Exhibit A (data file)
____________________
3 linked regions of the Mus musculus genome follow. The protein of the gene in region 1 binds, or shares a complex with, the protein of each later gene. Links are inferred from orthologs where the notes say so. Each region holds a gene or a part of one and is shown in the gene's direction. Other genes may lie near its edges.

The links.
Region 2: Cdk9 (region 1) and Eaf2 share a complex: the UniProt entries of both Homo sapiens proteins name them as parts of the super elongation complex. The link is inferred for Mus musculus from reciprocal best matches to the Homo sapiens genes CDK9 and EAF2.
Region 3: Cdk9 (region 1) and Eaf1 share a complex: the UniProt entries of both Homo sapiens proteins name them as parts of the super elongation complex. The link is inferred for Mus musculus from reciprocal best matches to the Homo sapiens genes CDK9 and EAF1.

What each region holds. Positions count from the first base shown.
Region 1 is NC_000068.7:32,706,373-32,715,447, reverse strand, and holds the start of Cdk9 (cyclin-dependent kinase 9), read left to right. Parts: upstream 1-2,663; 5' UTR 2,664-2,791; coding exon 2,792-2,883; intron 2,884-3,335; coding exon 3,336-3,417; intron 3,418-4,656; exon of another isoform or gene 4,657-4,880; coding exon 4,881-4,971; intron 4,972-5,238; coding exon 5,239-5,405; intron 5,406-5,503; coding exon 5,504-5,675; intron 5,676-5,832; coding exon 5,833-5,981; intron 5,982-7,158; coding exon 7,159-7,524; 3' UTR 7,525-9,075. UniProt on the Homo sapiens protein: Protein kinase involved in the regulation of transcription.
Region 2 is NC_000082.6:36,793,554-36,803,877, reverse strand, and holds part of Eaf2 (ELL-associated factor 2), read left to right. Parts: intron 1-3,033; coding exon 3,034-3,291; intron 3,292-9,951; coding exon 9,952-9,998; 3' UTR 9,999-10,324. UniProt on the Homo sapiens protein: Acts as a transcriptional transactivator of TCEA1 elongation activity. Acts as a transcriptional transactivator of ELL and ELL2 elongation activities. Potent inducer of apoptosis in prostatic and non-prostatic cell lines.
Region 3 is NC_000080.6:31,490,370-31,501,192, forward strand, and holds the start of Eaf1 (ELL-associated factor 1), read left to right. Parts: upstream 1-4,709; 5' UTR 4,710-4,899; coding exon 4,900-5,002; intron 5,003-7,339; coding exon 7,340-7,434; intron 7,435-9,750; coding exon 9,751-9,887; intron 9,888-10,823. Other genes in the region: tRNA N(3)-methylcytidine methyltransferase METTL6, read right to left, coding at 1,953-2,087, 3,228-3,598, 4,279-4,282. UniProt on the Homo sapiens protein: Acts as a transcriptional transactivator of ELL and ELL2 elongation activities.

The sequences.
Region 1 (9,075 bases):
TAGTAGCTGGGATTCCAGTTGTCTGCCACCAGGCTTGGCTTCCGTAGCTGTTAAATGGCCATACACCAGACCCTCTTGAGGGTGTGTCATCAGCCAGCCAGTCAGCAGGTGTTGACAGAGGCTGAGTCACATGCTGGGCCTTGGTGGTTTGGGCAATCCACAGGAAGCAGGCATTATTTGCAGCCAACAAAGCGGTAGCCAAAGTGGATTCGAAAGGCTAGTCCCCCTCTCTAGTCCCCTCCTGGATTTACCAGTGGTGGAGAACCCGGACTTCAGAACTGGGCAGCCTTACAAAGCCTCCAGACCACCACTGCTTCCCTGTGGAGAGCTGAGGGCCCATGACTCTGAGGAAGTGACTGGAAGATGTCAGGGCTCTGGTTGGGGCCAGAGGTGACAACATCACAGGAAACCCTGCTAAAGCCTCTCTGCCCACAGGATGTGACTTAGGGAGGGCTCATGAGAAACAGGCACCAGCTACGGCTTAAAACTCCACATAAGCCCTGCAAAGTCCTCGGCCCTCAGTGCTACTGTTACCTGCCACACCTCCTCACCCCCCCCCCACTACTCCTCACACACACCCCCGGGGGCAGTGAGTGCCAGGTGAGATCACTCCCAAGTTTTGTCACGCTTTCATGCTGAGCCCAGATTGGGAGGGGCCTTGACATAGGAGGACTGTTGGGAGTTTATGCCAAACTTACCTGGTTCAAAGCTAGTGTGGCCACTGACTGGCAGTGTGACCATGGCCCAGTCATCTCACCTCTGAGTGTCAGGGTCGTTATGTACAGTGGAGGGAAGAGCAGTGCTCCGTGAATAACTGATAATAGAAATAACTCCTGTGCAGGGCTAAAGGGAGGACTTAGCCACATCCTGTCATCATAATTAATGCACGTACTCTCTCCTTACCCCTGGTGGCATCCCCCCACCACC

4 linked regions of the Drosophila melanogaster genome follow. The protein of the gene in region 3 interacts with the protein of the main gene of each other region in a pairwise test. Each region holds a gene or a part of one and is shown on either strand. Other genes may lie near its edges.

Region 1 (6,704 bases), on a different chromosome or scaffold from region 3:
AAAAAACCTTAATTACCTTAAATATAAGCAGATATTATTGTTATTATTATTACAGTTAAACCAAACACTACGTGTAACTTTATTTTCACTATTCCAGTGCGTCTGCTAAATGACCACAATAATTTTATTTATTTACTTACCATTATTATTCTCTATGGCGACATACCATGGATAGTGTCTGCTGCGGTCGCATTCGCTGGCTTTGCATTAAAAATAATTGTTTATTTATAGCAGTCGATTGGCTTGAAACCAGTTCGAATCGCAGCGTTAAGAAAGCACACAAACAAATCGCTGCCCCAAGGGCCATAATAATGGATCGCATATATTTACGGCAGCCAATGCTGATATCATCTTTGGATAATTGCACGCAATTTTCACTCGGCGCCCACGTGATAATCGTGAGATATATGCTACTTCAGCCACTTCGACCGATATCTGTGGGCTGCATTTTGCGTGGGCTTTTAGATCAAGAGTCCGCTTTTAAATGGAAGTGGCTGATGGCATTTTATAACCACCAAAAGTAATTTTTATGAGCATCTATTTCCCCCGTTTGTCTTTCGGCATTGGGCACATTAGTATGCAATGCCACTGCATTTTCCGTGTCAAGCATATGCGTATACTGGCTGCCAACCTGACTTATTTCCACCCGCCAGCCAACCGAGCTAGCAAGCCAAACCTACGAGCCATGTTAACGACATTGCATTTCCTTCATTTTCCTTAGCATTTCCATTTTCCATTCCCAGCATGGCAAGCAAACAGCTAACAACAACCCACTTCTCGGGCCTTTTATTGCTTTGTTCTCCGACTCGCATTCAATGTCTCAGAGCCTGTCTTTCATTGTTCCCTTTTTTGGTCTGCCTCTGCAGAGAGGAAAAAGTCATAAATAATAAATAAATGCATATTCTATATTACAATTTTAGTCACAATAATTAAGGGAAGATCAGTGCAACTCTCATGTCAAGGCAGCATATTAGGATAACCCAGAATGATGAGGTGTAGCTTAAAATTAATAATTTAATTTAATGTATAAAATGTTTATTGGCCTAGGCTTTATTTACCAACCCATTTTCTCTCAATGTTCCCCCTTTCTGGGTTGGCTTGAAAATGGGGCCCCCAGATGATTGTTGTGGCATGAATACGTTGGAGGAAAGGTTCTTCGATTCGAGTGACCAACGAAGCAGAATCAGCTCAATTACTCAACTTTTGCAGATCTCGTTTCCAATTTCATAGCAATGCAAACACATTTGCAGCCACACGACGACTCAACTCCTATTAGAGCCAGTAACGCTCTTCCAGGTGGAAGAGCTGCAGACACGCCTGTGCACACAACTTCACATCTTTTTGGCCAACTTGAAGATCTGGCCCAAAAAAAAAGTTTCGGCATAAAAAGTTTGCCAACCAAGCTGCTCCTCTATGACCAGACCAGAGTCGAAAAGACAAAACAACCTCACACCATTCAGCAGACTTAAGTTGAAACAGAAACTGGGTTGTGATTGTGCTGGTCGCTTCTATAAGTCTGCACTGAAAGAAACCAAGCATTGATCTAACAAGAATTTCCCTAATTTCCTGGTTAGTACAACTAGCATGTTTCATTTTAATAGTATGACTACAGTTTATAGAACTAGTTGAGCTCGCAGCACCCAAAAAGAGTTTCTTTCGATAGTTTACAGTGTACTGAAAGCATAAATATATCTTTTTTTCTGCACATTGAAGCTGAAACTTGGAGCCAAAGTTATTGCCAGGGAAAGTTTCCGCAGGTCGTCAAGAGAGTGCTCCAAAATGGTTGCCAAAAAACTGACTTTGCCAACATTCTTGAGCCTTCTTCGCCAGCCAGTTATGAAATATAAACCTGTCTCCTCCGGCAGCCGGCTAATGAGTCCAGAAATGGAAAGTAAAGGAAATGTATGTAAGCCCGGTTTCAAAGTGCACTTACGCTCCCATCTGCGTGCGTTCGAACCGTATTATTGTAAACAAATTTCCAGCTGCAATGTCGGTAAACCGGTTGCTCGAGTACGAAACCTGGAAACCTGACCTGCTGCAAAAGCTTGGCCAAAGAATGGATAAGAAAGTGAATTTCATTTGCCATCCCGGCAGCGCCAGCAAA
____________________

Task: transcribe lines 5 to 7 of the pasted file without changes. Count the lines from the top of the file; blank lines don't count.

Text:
What each region holds. Positions count from the first base shown.
Region 1 is NC_000068.7:32,706,373-32,715,447, reverse strand, and holds the start of Cdk9 (cyclin-dependent kinase 9), read left to right. Parts: upstream 1-2,663; 5' UTR 2,664-2,791; coding exon 2,792-2,883; intron 2,884-3,335; coding exon 3,336-3,417; intron 3,418-4,656; exon of another isoform or gene 4,657-4,880; coding exon 4,881-4,971; intron 4,972-5,238; coding exon 5,239-5,405; intron 5,406-5,503; coding exon 5,504-5,675; intron 5,676-5,832; coding exon 5,833-5,981; intron 5,982-7,158; coding exon 7,159-7,524; 3' UTR 7,525-9,075. UniProt on the Homo sapiens protein: Protein kinase involved in the regulation of transcription.
Region 2 is NC_000082.6:36,793,554-36,803,877, reverse strand, and holds part of Eaf2 (ELL-associated factor 2), read left to right. Parts: intron 1-3,033; coding exon 3,034-3,291; intron 3,292-9,951; coding exon 9,952-9,998; 3' UTR 9,999-10,324. UniProt on the Homo sapiens protein: Acts as a transcriptional transactivator of TCEA1 elongation activity. Acts as a transcriptional transactivator of ELL and ELL2 elongation activities. Potent inducer of apoptosis in prostatic and non-prostatic cell lines.